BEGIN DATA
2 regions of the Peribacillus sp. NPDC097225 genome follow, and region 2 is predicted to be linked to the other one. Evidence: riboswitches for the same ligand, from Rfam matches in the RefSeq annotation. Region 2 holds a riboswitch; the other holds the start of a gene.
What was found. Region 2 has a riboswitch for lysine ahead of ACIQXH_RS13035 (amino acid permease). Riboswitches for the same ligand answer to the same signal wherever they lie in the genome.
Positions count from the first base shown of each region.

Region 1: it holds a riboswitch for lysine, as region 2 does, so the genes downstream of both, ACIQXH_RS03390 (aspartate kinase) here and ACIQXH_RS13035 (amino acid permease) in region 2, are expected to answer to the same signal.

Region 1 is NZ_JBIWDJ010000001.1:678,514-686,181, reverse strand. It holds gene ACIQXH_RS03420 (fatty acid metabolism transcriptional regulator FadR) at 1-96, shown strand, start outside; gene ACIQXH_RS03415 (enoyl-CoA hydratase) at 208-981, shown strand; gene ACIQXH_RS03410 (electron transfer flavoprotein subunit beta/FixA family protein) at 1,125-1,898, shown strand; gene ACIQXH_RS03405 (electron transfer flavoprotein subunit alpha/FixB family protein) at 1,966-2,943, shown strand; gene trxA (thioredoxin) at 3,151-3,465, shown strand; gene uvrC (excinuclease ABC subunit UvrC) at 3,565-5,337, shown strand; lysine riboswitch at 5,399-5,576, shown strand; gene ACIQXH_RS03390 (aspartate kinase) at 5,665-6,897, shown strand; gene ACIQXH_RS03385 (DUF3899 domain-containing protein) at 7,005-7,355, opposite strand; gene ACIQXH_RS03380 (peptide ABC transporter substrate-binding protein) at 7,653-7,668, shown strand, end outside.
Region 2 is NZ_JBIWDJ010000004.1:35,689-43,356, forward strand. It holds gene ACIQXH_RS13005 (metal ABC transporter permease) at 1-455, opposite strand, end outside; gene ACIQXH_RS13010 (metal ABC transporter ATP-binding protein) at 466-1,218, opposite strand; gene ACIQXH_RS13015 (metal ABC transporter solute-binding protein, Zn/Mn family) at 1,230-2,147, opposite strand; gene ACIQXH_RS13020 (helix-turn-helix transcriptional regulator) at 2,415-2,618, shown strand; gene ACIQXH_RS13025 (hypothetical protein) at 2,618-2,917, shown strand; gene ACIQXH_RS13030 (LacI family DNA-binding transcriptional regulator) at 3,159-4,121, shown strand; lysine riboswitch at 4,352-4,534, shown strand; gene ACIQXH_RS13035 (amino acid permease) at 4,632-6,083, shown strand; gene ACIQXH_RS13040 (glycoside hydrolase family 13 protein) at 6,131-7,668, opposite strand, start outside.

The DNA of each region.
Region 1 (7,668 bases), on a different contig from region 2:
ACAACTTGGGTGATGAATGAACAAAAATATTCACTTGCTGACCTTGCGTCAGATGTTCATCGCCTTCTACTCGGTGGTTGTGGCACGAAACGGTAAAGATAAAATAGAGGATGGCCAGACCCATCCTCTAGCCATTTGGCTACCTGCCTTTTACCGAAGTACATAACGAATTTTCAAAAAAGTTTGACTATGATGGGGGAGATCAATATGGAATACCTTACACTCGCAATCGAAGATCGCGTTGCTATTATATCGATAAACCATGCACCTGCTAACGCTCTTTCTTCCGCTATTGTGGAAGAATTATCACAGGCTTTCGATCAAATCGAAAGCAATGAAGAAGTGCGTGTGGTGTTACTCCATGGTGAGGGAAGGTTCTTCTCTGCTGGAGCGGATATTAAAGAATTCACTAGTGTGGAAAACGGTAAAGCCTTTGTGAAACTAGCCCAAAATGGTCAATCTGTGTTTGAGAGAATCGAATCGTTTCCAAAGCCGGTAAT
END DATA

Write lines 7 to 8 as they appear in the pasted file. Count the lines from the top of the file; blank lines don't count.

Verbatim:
The DNA of each region.
Region 1 (7,668 bases), on a different contig from region 2: